The second characteristic of good communication is that it must be a corporate value. People with ideas for improvement - as well as issues of concern - must be encouraged to express them. As the ideal, this should be a formal process that ensures ideas are heard and issues are dealt with in a timely manner.


The next "C" of data quality governance is cooperation. Cooperation is an attitude. In a cooperative company, all workers pull together to ensure that the company's goals are met. They have empathy for other workers; they understand that working together as a team is the most effective way to achieve their objectives.

However, building a cooperative culture is often problematic. In many companies, people strive to accumulate influence and control to help them perform their jobs more effectively. Power struggles are frequent. In contrast, in cooperative companies, influence and control are still parts of the equation, but they are used to engender teamwork - not competition. In a culture of SOX sustainment, cooperation is an ideal that must be continually pursued.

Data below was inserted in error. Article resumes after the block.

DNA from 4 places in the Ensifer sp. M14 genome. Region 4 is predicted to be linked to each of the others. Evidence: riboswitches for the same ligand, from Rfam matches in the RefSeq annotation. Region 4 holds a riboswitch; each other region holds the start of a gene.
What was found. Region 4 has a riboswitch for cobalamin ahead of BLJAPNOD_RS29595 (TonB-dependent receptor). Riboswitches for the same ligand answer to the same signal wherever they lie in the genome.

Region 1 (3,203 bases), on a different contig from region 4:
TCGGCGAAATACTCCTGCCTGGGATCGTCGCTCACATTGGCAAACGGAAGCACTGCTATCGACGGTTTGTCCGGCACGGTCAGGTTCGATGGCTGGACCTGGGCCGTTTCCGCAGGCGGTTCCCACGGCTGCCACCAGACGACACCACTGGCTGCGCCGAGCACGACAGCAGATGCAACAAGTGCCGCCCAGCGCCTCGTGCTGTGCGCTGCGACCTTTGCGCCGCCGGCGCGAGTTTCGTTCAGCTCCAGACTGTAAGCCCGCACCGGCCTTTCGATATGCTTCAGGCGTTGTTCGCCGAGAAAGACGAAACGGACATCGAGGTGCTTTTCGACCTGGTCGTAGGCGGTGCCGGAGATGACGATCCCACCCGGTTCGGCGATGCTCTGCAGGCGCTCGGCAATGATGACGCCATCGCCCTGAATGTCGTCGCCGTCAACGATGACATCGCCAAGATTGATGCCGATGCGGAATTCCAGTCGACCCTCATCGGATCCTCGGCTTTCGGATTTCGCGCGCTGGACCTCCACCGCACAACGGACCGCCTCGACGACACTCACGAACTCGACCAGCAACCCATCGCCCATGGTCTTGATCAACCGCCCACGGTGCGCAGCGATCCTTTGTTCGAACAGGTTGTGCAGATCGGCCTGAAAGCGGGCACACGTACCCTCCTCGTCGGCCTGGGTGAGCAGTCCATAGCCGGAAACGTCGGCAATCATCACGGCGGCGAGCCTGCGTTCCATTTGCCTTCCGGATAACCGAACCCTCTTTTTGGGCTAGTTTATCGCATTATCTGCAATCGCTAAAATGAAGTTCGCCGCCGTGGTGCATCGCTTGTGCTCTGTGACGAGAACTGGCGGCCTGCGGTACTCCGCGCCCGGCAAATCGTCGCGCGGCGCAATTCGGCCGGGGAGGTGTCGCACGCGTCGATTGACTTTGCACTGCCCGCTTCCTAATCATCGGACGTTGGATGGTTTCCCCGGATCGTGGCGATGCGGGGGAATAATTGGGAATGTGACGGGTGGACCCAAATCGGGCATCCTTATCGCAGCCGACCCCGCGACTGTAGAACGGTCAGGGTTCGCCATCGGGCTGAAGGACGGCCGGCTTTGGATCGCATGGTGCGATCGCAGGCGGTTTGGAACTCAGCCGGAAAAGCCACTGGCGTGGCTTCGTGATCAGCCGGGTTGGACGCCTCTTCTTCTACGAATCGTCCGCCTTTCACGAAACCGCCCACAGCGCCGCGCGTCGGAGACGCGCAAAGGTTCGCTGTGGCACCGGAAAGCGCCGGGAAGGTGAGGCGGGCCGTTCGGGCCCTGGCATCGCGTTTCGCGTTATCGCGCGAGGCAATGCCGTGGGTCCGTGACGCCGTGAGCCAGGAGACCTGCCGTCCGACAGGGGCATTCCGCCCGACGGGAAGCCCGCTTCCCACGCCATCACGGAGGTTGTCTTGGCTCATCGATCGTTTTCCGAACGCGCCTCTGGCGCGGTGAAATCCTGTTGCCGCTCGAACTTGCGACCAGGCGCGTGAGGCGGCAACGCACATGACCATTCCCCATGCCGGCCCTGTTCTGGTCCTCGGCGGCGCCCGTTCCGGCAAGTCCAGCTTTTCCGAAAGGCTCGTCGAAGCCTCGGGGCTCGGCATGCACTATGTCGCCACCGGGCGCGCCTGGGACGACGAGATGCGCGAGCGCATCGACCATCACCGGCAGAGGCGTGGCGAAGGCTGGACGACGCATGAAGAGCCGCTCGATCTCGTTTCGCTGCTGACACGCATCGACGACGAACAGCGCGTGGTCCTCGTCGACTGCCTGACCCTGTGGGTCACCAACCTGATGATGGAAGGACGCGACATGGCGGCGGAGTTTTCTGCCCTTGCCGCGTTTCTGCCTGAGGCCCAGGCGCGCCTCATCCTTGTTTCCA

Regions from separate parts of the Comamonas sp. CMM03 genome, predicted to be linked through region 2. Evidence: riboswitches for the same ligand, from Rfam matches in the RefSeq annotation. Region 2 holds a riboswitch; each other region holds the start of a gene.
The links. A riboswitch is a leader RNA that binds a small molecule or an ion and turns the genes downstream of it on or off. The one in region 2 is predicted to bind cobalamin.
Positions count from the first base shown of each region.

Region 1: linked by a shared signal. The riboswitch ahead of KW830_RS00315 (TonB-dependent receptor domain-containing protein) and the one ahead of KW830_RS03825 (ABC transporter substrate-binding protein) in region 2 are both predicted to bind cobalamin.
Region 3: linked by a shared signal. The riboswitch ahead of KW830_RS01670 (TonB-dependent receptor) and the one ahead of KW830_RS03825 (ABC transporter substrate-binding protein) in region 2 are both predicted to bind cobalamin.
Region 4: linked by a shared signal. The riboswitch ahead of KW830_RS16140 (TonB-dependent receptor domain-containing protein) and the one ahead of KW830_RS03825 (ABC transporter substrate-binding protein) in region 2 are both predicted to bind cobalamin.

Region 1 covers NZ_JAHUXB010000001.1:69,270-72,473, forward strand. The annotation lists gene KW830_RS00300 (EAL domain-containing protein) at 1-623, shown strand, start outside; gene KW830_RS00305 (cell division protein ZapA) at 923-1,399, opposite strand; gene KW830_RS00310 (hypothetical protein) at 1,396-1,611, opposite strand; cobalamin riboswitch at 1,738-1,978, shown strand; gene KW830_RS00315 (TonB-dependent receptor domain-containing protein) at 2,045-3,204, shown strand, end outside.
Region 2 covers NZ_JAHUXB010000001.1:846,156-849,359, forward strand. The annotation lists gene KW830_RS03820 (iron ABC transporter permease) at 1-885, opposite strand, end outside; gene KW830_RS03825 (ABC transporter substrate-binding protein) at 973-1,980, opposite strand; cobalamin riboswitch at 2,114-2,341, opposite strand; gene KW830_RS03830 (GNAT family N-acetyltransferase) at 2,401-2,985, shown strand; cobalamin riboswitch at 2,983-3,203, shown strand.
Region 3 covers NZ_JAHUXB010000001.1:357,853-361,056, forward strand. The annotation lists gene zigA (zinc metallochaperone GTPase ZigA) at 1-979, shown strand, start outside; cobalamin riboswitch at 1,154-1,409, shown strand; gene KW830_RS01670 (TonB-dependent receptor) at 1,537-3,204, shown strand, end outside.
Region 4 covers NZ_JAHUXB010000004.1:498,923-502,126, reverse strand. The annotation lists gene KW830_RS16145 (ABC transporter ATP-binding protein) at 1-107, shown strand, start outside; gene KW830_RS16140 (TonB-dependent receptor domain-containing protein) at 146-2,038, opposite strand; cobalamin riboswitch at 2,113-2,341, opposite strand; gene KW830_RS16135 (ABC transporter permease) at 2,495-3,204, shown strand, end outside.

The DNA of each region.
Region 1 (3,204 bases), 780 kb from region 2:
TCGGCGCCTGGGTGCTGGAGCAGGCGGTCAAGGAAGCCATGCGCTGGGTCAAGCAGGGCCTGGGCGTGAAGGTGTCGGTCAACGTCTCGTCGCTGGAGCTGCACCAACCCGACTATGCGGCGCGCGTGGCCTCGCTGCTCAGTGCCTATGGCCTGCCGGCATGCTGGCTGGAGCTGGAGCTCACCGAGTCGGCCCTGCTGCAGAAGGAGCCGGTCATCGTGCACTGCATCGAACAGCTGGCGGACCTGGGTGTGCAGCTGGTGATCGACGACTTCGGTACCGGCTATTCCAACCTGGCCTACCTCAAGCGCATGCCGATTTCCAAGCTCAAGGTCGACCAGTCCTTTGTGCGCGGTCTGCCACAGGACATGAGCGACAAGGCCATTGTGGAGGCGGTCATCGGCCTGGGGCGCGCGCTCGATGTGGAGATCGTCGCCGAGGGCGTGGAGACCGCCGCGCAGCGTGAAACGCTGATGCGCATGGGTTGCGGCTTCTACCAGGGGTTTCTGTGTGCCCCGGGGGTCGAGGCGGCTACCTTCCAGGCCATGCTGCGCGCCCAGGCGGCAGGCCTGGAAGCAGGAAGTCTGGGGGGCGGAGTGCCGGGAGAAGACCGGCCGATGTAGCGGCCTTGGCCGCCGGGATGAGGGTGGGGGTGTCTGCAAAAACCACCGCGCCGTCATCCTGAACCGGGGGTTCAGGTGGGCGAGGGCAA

The next "C" is collaboration. If cooperation is the attitude, collaboration is the practice that follows. Collaboration is using the fuel of a cooperative spirit to power the teamwork that effectively achieves corporate objectives. In the case of data governance supporting SOX compliance and sustainment, the main objective is to design, implement and constantly improve data management processes.

Collaboration is working toward achieving a synergy (I know that word is overused!) where the product that the team delivers truly is greater than the sum of the individual contributions. With data management efforts, collaboration is absolutely critical because the state of corporate data quality is perfectly representative of the old maxim: garbage in, garbage out.

Moreover, data quality is not just an IT issue. Everyone from customer service representatives to the people in sales, finance, accounting and every other point of data entry and manipulation of the corporate information systems must play their part in ensuring that the corporate data is clean.